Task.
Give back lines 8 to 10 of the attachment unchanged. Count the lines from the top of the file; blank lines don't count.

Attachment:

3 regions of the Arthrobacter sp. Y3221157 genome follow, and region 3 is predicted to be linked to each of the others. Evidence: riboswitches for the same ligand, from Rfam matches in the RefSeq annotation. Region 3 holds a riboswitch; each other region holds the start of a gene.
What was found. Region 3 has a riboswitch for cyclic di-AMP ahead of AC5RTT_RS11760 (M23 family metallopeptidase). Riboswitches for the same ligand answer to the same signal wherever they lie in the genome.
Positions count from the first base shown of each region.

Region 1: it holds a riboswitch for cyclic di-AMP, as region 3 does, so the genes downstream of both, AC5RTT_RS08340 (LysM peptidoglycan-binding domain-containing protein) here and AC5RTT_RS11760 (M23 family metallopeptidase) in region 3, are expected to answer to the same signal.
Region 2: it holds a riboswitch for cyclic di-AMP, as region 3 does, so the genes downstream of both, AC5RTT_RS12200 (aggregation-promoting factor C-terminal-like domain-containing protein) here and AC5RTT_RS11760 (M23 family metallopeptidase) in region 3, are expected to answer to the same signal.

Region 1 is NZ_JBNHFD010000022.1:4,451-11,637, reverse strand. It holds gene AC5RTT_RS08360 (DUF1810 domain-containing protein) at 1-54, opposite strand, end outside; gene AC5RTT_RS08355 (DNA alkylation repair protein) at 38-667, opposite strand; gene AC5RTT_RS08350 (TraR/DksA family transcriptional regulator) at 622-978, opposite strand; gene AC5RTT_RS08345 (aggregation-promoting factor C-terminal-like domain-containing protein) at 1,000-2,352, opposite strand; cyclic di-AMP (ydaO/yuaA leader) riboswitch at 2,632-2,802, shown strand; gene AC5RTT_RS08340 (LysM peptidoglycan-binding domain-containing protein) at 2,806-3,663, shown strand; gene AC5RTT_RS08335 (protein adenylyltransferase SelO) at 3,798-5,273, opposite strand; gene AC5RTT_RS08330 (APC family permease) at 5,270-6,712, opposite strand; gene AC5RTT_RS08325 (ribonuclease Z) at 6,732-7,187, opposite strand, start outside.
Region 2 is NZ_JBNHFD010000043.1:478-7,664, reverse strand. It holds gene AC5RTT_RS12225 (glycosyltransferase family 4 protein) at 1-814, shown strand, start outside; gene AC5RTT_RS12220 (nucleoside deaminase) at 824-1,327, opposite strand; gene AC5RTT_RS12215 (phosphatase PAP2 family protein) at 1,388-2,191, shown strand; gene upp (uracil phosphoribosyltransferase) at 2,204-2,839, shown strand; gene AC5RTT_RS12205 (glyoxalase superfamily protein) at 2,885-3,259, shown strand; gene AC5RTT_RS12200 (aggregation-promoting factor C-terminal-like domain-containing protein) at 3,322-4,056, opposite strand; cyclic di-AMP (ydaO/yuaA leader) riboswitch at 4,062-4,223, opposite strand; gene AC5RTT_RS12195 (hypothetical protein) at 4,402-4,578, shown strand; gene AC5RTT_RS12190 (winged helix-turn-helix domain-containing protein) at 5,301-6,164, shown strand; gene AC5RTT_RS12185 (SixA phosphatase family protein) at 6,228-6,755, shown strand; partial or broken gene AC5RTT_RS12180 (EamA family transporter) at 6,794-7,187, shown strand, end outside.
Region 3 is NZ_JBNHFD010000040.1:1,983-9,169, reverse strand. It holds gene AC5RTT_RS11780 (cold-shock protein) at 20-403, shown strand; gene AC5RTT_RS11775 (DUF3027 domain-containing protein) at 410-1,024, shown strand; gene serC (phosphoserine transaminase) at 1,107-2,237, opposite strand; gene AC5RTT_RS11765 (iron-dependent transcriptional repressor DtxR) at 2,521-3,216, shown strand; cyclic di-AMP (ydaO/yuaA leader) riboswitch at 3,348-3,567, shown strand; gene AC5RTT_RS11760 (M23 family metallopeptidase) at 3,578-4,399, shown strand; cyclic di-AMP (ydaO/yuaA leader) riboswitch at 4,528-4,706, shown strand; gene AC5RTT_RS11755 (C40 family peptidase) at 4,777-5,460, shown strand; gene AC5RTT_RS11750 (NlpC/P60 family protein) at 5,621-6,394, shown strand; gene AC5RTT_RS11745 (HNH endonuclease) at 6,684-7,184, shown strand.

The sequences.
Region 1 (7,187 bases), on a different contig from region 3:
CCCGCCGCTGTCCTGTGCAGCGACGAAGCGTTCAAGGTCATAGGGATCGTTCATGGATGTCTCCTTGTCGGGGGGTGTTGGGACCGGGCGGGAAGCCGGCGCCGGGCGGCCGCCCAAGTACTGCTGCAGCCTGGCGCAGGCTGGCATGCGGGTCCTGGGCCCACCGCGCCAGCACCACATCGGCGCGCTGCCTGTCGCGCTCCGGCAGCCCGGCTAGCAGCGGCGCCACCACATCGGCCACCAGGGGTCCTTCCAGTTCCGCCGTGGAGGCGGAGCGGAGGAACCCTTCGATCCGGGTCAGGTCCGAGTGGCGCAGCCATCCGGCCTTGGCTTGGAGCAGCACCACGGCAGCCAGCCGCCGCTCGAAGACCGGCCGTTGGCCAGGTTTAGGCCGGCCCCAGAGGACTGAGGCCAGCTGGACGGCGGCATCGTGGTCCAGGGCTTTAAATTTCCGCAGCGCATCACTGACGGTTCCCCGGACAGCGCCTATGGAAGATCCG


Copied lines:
Region 3 is NZ_JBNHFD010000040.1:1,983-9,169, reverse strand. It holds gene AC5RTT_RS11780 (cold-shock protein) at 20-403, shown strand; gene AC5RTT_RS11775 (DUF3027 domain-containing protein) at 410-1,024, shown strand; gene serC (phosphoserine transaminase) at 1,107-2,237, opposite strand; gene AC5RTT_RS11765 (iron-dependent transcriptional repressor DtxR) at 2,521-3,216, shown strand; cyclic di-AMP (ydaO/yuaA leader) riboswitch at 3,348-3,567, shown strand; gene AC5RTT_RS11760 (M23 family metallopeptidase) at 3,578-4,399, shown strand; cyclic di-AMP (ydaO/yuaA leader) riboswitch at 4,528-4,706, shown strand; gene AC5RTT_RS11755 (C40 family peptidase) at 4,777-5,460, shown strand; gene AC5RTT_RS11750 (NlpC/P60 family protein) at 5,621-6,394, shown strand; gene AC5RTT_RS11745 (HNH endonuclease) at 6,684-7,184, shown strand.

The sequences.
Region 1 (7,187 bases), on a different contig from region 3: